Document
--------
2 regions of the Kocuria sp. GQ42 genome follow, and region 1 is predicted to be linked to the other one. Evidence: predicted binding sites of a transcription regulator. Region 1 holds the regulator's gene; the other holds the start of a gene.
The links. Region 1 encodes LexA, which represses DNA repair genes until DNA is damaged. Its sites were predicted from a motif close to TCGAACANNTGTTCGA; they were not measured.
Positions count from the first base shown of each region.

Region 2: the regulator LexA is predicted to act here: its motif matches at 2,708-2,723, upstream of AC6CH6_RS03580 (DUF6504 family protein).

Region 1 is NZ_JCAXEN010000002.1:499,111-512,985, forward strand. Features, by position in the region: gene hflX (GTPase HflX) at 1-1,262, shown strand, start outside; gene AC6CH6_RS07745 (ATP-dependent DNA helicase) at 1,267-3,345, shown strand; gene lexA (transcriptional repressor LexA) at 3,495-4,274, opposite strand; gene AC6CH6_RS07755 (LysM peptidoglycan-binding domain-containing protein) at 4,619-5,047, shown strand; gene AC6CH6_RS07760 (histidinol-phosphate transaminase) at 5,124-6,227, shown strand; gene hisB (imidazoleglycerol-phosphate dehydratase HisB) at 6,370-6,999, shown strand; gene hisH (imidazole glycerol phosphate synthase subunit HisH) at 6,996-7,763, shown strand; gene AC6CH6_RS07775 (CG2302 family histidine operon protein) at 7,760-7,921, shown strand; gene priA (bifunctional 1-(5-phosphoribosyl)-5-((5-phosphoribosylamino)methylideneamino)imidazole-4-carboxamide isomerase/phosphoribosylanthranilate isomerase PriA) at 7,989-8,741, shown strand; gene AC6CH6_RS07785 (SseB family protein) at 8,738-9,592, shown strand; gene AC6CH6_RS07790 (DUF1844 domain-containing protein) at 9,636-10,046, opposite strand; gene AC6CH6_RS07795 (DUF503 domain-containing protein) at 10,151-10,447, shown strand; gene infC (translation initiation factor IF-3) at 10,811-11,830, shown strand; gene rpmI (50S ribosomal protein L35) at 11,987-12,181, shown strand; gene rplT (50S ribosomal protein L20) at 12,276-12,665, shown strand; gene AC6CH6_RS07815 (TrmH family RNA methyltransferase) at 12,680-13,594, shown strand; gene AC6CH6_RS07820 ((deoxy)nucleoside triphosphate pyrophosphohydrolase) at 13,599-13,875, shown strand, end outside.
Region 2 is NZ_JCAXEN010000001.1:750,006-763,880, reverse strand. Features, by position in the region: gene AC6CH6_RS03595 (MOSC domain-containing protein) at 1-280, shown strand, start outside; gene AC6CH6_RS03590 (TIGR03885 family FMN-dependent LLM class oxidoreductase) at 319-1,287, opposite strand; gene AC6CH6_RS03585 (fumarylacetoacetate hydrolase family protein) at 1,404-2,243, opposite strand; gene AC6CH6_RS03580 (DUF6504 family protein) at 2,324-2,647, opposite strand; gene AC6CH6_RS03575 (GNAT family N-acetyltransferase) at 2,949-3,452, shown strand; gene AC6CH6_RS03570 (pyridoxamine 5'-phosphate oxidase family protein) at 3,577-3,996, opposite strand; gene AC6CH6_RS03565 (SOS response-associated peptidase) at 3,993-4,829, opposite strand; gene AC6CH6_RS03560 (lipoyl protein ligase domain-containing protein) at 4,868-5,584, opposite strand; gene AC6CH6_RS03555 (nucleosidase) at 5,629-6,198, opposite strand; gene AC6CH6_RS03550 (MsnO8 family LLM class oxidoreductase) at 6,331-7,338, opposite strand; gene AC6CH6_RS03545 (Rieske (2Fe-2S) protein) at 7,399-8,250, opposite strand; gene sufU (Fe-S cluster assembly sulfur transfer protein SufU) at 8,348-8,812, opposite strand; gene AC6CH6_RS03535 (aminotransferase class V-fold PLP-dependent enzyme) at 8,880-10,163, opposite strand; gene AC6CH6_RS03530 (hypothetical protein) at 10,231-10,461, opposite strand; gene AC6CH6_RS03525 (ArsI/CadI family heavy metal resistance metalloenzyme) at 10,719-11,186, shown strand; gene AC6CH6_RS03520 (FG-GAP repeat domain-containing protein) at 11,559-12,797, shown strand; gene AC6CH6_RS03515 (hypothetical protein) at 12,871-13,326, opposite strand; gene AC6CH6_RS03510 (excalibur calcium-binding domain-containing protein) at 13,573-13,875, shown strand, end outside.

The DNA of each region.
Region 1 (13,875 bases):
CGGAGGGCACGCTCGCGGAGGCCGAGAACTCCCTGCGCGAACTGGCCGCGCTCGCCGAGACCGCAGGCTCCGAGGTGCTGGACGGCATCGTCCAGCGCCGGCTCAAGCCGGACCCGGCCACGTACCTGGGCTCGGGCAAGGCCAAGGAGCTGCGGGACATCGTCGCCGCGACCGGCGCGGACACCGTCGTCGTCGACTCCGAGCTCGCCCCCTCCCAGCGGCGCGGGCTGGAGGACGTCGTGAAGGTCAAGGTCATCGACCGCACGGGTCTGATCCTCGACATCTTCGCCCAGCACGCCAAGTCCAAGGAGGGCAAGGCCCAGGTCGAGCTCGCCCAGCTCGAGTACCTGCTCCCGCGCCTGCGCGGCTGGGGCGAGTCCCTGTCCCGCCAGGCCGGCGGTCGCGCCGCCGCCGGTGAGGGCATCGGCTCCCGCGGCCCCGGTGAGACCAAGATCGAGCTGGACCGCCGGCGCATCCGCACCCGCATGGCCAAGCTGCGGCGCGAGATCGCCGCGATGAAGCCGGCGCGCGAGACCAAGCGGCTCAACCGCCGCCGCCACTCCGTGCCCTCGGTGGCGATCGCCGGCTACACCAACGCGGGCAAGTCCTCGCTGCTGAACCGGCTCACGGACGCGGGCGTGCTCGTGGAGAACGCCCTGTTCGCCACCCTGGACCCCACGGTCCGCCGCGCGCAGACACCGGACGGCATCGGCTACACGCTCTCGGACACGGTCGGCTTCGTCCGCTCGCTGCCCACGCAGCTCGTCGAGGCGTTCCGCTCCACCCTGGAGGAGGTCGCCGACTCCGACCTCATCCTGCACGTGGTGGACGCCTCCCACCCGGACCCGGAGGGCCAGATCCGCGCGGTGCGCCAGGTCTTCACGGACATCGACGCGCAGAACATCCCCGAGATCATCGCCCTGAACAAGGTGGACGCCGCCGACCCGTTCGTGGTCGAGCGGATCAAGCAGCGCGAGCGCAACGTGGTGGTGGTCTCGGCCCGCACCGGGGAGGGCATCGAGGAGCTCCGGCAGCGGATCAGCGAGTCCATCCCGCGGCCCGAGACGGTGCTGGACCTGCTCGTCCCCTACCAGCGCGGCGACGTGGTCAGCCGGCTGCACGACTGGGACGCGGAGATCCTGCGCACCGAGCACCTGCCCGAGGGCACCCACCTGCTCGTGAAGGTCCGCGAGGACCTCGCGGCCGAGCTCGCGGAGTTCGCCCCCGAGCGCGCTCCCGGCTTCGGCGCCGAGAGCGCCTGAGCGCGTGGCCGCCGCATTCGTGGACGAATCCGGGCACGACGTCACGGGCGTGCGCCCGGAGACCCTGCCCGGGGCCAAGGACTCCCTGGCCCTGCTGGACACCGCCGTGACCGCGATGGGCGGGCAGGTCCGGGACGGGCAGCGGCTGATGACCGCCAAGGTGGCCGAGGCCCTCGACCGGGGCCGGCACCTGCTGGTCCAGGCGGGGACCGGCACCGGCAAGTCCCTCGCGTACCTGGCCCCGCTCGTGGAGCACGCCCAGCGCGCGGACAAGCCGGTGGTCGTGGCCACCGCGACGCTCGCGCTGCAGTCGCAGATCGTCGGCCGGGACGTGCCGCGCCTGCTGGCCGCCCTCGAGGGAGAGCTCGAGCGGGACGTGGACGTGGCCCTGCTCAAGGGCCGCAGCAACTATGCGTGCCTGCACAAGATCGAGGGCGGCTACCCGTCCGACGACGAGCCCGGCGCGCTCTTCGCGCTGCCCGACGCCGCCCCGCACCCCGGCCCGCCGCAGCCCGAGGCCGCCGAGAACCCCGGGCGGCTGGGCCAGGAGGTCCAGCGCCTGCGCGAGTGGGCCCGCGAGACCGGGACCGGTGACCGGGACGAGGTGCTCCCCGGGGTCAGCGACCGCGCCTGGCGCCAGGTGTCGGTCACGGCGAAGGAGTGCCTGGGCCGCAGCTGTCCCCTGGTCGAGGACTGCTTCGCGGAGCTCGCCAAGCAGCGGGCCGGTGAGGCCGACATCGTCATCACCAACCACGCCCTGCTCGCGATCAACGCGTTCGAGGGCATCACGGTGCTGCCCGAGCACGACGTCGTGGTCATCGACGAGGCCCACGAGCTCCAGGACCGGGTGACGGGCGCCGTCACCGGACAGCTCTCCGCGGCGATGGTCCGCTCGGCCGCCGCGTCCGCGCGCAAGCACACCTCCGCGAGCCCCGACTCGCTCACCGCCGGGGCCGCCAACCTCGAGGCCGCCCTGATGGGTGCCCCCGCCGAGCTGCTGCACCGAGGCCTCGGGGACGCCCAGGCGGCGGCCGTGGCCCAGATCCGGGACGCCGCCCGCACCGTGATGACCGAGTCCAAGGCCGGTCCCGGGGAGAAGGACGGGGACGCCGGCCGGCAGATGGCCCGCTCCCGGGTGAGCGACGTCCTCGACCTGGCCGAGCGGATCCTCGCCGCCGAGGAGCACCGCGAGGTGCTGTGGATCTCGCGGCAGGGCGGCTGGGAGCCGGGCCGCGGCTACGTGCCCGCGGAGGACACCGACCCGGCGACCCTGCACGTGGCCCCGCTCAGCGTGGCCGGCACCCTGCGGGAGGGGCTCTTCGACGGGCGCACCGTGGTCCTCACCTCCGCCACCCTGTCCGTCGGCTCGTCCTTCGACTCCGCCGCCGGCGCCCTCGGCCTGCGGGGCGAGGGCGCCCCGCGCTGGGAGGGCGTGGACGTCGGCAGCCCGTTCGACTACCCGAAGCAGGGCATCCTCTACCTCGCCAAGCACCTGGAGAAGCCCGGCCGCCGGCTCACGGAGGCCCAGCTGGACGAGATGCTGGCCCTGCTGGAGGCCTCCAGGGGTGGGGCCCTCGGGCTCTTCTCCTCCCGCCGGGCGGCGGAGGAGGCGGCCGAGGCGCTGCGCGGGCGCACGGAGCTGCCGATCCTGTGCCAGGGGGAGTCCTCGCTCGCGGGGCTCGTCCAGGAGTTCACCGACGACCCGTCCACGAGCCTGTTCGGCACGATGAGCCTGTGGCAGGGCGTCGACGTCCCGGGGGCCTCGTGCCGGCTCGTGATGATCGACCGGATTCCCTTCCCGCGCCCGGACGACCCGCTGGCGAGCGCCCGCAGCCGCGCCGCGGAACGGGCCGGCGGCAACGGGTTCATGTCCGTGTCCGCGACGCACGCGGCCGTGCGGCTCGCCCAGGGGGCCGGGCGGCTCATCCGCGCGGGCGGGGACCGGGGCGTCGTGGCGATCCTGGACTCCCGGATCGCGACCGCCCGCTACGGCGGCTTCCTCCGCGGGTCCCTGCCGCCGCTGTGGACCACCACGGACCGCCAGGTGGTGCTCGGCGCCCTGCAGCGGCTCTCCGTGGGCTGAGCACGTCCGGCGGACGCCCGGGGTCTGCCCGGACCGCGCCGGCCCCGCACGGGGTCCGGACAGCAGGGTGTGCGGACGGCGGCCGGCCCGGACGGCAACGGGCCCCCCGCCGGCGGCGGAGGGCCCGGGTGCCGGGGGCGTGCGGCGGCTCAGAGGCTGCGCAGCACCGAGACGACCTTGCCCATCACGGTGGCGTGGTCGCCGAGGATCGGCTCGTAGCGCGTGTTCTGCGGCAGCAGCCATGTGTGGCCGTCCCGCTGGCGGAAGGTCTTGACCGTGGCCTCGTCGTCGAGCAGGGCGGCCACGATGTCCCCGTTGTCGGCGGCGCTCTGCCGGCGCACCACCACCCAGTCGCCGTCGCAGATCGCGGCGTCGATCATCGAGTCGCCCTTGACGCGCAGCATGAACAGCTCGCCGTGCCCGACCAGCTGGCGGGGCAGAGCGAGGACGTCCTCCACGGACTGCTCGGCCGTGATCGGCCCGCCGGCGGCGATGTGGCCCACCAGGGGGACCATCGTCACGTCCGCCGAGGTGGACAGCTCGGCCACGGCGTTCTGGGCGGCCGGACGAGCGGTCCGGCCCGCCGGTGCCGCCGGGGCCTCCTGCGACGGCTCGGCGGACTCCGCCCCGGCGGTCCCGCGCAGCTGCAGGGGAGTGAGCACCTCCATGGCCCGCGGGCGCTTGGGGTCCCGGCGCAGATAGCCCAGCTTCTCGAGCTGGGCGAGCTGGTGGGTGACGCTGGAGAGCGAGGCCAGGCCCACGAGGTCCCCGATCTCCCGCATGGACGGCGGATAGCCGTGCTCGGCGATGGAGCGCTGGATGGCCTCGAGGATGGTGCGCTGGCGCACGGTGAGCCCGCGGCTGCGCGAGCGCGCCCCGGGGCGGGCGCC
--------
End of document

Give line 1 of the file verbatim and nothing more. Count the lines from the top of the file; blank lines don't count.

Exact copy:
2 regions of the Kocuria sp. GQ42 genome follow, and region 1 is predicted to be linked to the other one. Evidence: predicted binding sites of a transcription regulator. Region 1 holds the regulator's gene; the other holds the start of a gene.